While stuck in quarantine, the comedian needed a new creative outlet. So she took to the Internet to workshop the more outlandish characters rolling around in her brain. "I'm drawn to anything problematic," says Reilly, whose TikTok videos parody some of the most annoying people in your life. "My 'WASP Mom' videos have received the most attention, but the overall response has been shocking. Molly Shannon recently followed me on Instagram, and I damn near burst into tears." Paging Lorne Michaels!
When major brands posted messages of solidarity in the wake of George Floyd's death, something about the sentiments rang hollow to Brother Vellies designer Aurora James. "There seemed to be a lack of accountability for the systemic issues at play," she says. "This is how I came up with the 15 Percent Pledge: a call for retailers to allocate 15 percent of their shelf space to Black-owned businesses, which will put billions of dollars back into their communities." Together with fellow fashion insiders Elaine Welteroth (an author and former magazine editor in chief) and Selby Drummond (the head of fashion and beauty at Snapchat), she's secured commitments from big box stores like Sephora and West Elm. And the team has no plans to stop anytime soon. "This kind of change doesn't happen overnight — this is a long road, and it will take time to do it right," says Welteroth. "But we are all about celebrating the incremental victories along the way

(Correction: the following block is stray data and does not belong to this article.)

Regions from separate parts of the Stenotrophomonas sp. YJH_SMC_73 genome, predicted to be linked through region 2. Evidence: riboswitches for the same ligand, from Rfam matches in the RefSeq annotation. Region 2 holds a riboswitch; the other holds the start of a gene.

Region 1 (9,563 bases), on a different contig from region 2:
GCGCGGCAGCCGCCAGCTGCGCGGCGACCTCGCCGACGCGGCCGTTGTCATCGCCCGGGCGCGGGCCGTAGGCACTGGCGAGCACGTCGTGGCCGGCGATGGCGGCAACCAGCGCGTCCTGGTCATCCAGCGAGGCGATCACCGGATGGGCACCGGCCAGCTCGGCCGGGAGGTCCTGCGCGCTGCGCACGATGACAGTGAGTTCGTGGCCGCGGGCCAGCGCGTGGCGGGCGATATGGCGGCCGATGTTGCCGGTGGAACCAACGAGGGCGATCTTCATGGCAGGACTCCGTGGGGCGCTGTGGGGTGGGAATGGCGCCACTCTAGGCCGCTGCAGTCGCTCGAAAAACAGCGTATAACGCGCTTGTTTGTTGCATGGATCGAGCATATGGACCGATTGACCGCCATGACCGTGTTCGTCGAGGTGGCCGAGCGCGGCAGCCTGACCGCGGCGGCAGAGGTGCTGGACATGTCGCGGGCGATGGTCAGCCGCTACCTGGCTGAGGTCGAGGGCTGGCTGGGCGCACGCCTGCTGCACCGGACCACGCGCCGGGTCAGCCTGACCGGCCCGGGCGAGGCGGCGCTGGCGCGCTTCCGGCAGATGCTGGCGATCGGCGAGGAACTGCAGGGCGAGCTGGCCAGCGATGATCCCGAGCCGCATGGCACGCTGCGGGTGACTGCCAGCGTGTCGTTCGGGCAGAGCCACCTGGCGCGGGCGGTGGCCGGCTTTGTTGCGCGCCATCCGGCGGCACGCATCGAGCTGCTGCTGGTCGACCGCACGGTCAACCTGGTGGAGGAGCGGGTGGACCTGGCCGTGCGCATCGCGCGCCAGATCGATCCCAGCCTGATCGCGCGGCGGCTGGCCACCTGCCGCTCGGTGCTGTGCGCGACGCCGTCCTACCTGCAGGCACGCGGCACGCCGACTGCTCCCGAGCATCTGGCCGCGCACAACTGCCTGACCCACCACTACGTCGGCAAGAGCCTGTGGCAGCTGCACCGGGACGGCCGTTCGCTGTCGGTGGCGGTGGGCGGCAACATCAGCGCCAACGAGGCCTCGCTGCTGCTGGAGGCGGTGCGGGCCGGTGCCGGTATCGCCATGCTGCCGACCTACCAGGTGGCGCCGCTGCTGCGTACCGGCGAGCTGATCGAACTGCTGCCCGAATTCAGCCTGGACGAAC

A longtime activist for transgender rights, Willis has always been driven to vocally support the causes she believes in. But she is especially encouraged by all the company she has right now. "Having conversations with other Black trans people who are doing powerful work keeps me motivated," she says. "It makes me hopeful to see more people joining the fight for social justice and liberation every day."
Get to know the names of these three female directors because you're about to see them flash across the big screen soon. DaCosta will be at the helm of the highly anticipated Captain Marvel 2. Bravo wrote and directed the buzzy Sundance hit Zola, which is based on a viral Twitter thread about a stripper who is led on an ill-fated road trip. And Blank just made her feature film début with The 40-Year-Old Version (out now on Netflix), which she wrote, directed, produced, and starred in, about a struggling playwright who reinvents herself as a rapper.
In a time of widespread civil unrest and uncertainty, these four mayors — London Breed of San Francisco, Muriel Bowser of Washington, D.C., Lori Lightfoot of Chicago, and Keisha Lance Bottoms of Atlanta — showed what it takes to lead with courage and compassion. During CNN's "Mayors Who Matter" town hall, Breed summed it up best. "This is a time for extraordinary leadership in the absence of federal leadership," she said. "Mayors in particular, especially African American mayors, are being called [on] like never before because of what's happening around race in this country."